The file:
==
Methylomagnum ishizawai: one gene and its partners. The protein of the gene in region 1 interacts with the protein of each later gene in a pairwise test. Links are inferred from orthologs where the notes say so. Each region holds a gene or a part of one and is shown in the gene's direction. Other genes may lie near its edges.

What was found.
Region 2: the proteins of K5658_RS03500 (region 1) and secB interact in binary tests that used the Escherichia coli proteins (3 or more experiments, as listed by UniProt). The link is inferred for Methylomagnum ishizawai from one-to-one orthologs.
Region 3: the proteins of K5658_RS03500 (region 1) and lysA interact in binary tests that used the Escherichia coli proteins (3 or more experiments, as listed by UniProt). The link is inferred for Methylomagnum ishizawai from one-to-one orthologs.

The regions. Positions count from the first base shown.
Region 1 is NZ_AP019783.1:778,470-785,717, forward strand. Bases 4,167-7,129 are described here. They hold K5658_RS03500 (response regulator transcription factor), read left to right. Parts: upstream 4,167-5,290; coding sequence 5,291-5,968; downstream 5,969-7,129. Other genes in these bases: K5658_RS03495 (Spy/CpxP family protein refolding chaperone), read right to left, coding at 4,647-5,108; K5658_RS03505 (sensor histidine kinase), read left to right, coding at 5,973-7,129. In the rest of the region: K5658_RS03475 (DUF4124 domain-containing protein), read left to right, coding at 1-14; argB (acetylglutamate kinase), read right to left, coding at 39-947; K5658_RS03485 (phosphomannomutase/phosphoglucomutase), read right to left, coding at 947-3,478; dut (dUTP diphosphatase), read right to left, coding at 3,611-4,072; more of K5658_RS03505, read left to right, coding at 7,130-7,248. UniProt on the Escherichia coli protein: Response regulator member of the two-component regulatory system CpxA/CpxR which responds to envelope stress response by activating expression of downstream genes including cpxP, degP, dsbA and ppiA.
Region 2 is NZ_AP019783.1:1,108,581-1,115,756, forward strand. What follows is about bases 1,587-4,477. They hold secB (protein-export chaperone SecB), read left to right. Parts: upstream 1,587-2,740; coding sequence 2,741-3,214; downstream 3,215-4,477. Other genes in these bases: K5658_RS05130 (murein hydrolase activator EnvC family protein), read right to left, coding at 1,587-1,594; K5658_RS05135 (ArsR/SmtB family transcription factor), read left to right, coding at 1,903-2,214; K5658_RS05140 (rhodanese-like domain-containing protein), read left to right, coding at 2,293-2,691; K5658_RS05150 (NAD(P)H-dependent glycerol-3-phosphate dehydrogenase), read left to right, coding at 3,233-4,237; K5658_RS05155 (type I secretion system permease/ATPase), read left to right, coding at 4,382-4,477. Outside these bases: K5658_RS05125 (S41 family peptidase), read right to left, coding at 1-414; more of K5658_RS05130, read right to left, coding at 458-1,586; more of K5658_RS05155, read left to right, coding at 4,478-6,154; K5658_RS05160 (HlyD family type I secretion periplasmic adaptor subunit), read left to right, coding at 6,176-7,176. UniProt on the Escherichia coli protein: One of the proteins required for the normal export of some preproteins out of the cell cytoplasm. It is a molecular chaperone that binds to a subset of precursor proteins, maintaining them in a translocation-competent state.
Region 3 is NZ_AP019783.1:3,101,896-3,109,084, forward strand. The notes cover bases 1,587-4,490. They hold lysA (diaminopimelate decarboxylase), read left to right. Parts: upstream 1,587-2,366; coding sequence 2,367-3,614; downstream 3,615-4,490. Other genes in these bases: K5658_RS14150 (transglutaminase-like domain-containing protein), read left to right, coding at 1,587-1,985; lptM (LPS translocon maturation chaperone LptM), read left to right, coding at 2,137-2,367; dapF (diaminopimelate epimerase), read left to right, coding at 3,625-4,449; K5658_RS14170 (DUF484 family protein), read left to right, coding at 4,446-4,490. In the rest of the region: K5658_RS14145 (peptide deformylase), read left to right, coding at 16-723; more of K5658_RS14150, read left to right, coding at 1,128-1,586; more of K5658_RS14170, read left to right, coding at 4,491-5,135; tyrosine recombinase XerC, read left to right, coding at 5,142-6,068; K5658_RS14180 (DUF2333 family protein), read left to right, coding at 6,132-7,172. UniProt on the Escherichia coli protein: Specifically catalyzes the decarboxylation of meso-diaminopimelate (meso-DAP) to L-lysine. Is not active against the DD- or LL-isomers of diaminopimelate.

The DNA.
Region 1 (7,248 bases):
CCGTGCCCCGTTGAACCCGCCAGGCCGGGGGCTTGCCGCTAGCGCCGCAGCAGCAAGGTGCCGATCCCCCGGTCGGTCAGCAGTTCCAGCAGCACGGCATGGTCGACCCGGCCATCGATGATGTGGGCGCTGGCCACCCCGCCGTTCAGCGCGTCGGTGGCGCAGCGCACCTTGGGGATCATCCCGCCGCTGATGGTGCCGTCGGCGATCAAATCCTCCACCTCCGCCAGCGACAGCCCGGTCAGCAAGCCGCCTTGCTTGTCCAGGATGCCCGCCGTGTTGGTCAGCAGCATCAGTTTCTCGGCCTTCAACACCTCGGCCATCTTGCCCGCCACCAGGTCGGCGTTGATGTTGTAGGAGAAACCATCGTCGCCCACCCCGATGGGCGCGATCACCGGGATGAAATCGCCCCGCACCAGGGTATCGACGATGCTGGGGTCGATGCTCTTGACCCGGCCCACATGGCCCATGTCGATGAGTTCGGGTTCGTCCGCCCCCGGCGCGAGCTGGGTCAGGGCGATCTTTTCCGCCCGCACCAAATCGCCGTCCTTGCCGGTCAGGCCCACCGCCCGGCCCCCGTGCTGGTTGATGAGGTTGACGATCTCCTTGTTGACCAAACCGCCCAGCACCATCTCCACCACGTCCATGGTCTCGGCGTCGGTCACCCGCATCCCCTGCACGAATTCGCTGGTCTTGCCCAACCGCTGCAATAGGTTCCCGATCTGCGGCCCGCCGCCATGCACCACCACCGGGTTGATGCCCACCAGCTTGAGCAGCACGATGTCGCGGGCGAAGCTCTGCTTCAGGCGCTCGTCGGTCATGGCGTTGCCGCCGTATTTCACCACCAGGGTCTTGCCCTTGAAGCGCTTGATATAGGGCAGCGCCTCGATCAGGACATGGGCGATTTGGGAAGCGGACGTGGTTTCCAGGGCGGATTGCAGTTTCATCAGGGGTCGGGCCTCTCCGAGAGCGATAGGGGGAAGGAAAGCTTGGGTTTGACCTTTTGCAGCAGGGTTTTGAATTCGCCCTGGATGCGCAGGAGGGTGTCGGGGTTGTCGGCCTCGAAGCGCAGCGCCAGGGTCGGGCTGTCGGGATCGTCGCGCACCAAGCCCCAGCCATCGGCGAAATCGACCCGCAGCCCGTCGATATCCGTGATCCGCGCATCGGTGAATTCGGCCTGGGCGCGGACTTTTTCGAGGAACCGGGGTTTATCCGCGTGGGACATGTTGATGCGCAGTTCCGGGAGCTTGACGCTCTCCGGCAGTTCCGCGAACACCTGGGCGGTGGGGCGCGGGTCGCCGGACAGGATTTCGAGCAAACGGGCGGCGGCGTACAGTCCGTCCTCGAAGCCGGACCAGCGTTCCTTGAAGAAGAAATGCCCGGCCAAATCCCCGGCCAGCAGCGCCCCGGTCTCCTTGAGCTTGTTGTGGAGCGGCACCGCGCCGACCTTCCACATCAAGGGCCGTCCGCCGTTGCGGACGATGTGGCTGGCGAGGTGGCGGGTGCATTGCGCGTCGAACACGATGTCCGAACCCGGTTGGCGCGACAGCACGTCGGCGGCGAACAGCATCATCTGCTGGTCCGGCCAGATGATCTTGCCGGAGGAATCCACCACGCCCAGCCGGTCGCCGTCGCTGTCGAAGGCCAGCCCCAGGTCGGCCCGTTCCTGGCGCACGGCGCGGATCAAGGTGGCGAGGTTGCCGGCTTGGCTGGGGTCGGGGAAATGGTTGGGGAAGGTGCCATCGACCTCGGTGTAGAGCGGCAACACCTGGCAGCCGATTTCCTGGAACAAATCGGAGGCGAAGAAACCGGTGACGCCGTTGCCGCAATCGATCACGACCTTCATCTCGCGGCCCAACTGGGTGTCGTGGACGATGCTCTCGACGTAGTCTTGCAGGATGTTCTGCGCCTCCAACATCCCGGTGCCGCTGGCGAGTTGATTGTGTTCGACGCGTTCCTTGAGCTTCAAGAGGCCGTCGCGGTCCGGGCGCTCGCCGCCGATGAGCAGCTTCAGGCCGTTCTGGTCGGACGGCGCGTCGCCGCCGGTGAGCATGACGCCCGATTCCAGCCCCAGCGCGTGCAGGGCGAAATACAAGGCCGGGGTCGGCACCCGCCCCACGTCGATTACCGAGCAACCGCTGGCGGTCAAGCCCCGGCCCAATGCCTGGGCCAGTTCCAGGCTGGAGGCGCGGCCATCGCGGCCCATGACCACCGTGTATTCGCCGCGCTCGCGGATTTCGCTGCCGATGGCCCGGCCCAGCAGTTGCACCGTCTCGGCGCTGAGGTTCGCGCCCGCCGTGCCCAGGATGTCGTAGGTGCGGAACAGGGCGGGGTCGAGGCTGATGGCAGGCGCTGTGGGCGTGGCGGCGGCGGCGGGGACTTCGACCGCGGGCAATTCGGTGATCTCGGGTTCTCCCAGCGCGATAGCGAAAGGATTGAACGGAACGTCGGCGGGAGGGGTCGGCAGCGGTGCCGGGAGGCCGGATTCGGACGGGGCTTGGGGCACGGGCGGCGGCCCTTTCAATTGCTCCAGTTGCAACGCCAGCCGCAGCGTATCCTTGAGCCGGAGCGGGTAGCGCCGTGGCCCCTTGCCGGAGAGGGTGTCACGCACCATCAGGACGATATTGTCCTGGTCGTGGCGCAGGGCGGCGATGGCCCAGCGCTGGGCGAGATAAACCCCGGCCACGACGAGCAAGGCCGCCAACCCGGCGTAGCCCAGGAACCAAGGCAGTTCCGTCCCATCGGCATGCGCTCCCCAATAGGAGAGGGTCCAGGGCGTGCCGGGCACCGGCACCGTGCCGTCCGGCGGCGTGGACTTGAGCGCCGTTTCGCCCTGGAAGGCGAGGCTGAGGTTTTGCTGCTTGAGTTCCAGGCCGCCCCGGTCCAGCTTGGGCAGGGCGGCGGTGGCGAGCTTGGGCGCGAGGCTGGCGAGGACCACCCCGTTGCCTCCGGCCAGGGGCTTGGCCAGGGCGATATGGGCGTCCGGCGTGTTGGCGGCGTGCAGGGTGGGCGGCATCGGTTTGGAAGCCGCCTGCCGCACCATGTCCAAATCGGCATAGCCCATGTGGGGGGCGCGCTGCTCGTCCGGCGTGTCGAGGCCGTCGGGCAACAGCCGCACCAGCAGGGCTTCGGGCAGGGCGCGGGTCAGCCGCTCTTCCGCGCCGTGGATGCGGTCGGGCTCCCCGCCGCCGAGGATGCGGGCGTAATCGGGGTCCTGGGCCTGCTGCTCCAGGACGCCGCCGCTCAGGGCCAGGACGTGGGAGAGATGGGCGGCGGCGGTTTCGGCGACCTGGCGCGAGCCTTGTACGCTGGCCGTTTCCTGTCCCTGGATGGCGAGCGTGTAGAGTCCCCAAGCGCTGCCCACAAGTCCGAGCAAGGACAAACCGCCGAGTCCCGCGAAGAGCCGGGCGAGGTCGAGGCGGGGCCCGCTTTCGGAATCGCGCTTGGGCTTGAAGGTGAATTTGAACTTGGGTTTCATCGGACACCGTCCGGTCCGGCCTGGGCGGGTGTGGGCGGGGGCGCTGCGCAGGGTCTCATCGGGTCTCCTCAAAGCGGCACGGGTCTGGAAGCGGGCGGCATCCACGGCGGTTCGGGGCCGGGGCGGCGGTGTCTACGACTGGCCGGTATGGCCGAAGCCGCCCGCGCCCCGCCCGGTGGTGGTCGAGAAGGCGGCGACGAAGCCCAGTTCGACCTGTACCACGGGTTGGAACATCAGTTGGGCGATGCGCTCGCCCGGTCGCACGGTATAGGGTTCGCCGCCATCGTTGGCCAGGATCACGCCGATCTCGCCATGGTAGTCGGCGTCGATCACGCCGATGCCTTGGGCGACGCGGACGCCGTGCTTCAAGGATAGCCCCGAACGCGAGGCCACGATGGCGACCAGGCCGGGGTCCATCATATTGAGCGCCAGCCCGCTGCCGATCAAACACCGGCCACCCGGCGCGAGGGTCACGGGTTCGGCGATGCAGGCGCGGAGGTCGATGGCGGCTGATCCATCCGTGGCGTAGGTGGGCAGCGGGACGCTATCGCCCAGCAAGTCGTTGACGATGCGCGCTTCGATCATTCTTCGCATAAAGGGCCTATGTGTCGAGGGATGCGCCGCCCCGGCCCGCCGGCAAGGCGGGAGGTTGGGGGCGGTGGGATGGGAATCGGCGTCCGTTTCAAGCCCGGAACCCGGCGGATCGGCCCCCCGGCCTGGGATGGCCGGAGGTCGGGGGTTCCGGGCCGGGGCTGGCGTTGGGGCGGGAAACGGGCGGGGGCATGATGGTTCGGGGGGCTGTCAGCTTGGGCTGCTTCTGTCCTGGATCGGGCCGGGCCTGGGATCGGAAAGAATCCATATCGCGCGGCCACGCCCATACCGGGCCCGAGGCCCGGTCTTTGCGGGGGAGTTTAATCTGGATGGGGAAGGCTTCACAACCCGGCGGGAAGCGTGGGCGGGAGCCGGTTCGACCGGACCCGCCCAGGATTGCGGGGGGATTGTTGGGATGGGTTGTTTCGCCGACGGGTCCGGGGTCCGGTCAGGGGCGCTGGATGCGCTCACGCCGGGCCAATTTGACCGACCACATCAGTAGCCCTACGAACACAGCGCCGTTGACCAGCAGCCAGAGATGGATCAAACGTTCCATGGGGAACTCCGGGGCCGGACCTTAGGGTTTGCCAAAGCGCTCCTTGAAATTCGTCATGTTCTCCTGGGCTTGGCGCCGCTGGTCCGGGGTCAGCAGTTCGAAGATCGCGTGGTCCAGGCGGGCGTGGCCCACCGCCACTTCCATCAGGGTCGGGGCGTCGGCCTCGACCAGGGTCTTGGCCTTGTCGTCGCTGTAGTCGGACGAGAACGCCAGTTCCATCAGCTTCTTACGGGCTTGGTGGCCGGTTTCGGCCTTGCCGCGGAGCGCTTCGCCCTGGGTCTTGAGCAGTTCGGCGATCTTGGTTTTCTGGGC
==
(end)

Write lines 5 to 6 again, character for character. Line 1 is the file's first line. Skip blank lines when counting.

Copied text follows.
The regions. Positions count from the first base shown.
Region 1 is NZ_AP019783.1:778,470-785,717, forward strand. Bases 4,167-7,129 are described here. They hold K5658_RS03500 (response regulator transcription factor), read left to right. Parts: upstream 4,167-5,290; coding sequence 5,291-5,968; downstream 5,969-7,129. Other genes in these bases: K5658_RS03495 (Spy/CpxP family protein refolding chaperone), read right to left, coding at 4,647-5,108; K5658_RS03505 (sensor histidine kinase), read left to right, coding at 5,973-7,129. In the rest of the region: K5658_RS03475 (DUF4124 domain-containing protein), read left to right, coding at 1-14; argB (acetylglutamate kinase), read right to left, coding at 39-947; K5658_RS03485 (phosphomannomutase/phosphoglucomutase), read right to left, coding at 947-3,478; dut (dUTP diphosphatase), read right to left, coding at 3,611-4,072; more of K5658_RS03505, read left to right, coding at 7,130-7,248. UniProt on the Escherichia coli protein: Response regulator member of the two-component regulatory system CpxA/CpxR which responds to envelope stress response by activating expression of downstream genes including cpxP, degP, dsbA and ppiA.